Home page


Tree lupins

Conditions of use

Guest book

lupin1b.gif (1533 bytes)

Taxonomy - Lupinus arboreus

 Kingdom  Plantae
 Phylum  Tracheophyta
 Class  Angiospermae
 Subclass  Dicotyledonae
 Order  Legumales
 Family  Papilionaceae
 Genus  Lupinus
 Species  arboreus

* Earlier classification systems put lupins in the family rosales



These organisms belong to the plant kingdom. They have cells with cellulose cell walls, if the cells are exposed to light then most of them will also contain chlorophyll.


These are plants which have conducting tissues (xylem and phloem). The tracheophyta consist consist of two groups, angiosperms and gymnosperms.


This group consists of the flowering plants, the plants all have flowers though they are not always obvious. They produce seeds which are found inside a fruit. These seeds are formed from fertilisation of ovules which are enclosed in the ovary of the pistil. After ripening the ovary forms the fruit.


These plants have embryos with two seed leaves (2 cotyledons) so when the plant germinates it has two leaves. The veins of the leaves are arranges in a network pattern.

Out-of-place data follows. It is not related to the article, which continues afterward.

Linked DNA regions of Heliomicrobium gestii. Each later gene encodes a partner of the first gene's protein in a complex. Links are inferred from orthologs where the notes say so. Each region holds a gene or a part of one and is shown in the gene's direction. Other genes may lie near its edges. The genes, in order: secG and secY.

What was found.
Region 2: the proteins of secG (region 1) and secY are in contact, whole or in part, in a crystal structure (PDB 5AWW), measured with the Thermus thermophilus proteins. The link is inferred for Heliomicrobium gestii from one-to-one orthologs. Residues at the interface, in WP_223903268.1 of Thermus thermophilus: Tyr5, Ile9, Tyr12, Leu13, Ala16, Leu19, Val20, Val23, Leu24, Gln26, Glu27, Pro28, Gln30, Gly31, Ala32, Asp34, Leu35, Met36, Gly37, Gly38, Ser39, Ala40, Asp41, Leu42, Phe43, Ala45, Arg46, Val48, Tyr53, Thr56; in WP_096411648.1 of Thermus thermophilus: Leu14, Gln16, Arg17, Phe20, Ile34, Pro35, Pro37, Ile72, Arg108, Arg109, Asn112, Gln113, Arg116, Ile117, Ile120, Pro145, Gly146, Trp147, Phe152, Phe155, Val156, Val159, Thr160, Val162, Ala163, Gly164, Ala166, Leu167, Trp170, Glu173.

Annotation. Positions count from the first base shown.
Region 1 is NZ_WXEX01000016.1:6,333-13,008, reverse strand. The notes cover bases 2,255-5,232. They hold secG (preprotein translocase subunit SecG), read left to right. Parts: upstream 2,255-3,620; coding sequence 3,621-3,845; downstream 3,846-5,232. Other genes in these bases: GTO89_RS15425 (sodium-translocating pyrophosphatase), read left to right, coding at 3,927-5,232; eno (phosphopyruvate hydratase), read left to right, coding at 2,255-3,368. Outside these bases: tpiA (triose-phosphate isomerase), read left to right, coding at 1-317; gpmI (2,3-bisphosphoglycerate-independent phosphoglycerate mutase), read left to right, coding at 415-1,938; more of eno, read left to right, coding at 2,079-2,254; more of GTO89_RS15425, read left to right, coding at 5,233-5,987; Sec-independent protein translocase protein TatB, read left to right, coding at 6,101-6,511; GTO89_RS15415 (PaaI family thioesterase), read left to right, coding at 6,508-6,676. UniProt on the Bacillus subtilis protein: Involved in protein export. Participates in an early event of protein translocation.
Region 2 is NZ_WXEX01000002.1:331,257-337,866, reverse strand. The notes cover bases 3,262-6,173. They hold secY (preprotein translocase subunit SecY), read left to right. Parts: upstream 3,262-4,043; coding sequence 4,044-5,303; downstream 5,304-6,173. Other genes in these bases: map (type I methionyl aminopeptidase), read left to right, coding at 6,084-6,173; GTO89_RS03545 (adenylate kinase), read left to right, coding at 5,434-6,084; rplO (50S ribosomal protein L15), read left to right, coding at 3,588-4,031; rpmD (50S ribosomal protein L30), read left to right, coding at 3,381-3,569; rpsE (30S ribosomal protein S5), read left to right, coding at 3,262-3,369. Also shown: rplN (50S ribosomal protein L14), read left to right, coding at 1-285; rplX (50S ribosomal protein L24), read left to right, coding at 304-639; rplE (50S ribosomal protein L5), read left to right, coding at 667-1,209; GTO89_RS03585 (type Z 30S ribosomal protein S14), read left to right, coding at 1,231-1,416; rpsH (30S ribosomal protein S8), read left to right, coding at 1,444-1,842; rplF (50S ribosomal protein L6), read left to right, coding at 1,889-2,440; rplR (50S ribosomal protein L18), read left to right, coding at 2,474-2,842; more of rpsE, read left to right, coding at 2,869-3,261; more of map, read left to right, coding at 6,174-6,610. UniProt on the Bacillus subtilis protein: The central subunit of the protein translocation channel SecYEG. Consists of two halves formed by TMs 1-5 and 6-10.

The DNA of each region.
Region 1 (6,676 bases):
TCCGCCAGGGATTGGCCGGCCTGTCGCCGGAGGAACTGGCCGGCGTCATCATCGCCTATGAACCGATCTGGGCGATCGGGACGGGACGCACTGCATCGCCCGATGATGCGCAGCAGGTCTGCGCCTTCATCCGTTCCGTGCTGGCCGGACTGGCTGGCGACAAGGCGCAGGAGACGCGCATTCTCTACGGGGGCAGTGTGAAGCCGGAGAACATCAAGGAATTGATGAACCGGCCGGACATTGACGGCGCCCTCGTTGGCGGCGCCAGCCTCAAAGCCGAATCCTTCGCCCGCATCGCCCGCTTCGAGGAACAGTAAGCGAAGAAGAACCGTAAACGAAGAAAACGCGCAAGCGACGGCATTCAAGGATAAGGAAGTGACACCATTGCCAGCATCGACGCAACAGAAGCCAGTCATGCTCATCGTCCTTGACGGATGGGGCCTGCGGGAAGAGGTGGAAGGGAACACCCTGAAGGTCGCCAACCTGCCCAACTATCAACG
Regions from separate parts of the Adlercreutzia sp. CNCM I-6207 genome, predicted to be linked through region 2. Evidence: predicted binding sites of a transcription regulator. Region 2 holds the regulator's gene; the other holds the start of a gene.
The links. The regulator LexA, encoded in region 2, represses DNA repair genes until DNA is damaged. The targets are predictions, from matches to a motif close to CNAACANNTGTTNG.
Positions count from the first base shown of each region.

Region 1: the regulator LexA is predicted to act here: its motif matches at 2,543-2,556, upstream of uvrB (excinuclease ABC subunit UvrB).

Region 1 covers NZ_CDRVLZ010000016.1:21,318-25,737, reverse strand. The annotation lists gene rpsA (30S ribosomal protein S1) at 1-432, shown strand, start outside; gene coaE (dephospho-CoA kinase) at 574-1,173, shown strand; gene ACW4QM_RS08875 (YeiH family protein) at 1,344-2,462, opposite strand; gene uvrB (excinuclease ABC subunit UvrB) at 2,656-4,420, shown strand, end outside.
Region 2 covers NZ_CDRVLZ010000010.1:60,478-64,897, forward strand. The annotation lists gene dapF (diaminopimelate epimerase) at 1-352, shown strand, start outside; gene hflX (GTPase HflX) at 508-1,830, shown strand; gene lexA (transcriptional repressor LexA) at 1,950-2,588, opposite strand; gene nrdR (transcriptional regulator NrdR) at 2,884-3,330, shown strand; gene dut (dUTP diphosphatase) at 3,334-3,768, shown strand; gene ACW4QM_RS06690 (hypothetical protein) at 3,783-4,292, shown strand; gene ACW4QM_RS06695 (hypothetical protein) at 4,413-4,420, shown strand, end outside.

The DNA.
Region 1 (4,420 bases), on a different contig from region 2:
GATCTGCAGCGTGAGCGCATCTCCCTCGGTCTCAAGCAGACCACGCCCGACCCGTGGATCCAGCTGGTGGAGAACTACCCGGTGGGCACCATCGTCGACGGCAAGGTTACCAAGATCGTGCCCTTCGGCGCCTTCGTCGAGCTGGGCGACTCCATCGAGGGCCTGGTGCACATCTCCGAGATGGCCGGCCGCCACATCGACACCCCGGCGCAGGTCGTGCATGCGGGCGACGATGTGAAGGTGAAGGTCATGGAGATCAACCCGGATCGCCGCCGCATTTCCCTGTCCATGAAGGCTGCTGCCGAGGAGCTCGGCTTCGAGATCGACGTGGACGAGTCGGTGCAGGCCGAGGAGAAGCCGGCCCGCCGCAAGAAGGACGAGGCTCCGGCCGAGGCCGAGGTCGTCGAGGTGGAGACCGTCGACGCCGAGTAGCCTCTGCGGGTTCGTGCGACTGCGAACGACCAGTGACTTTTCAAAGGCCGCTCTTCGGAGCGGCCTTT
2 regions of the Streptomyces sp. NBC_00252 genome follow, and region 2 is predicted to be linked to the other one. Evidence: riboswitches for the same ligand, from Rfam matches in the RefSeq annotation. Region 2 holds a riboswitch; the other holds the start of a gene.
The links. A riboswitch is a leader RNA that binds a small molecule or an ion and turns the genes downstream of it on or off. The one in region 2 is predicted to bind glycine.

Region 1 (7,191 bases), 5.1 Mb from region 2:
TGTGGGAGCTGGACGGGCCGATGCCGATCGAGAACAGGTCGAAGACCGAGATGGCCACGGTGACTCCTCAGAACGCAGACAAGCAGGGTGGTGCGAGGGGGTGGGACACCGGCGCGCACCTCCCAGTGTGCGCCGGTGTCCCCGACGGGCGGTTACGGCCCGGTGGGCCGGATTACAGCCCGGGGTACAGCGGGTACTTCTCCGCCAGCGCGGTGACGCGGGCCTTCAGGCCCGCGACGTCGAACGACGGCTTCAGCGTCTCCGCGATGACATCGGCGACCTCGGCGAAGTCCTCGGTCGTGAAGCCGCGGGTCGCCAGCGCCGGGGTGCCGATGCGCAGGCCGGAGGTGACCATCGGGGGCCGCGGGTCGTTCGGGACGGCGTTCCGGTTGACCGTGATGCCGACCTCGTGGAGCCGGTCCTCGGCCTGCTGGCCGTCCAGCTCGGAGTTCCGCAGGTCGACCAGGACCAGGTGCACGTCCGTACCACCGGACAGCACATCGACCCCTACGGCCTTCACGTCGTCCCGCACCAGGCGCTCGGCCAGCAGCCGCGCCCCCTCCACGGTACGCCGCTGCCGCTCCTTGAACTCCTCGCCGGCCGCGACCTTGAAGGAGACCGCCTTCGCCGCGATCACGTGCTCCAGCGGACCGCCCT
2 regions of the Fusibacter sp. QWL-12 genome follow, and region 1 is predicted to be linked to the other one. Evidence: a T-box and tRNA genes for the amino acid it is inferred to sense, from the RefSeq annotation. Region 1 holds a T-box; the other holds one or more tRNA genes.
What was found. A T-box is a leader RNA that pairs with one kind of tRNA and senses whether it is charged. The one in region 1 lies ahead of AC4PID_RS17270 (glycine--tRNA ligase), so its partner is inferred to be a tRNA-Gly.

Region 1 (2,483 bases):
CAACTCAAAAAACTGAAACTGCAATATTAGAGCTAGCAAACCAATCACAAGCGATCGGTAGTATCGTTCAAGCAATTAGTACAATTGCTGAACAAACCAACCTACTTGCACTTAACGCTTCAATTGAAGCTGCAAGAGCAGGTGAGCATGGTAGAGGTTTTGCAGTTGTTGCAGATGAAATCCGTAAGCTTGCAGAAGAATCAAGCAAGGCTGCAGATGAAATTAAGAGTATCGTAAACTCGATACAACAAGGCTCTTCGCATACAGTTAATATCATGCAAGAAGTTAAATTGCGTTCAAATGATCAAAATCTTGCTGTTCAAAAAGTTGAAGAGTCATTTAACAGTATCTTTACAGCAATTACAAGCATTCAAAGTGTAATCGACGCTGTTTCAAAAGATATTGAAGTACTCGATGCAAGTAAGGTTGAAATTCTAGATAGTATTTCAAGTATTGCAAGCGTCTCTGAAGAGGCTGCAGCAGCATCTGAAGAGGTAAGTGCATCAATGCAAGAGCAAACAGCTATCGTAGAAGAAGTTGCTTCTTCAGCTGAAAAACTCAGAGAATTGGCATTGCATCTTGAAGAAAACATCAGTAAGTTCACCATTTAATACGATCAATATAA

The flowers of dicotyledons have sepals and petals which are arranged in groups of 4 or 5 (or multiples of 4 or 5). Their pollen grains mostly have three furrows or grooves.

Woody stemmed dicotyledons show secondary thickening by growing new rings of xylem. 


This group has seeds contained in a pod. Most legumes have specialised root nodules which contain bacteria of the Rhizobium genus which have a mutualistic relationship with the host plant. These bacteria carry out nitrogen fixation converting atmospheric nitrogen into a form which can be absobed from the nodule and used by the plant.


This family includes peas, beans, gorse and lupins. They are sometimes referred to as Fabaceae. Members of this family can be recognised by their flowers.

The flower has a large petal at the top, called the banner (or standard) that develops outside of the others before the flower has opened, two lateral petals called wings, and two lower petals that are usually fused to form the keel that encloses the reproductive parts of the flower.


Flowers have a piston arrangement to disperse pollen. The outer stamens (5) act as a piston so that the weight of  the bee as it lands on the keel squeezes pollen through the opening at the tip of the keel. Next the stigma protrudes through the opeing and makes contact with the bee.




Home page


Tree lupins

Conditions of use

Guest book

This page hosted by Get your own Free Home Page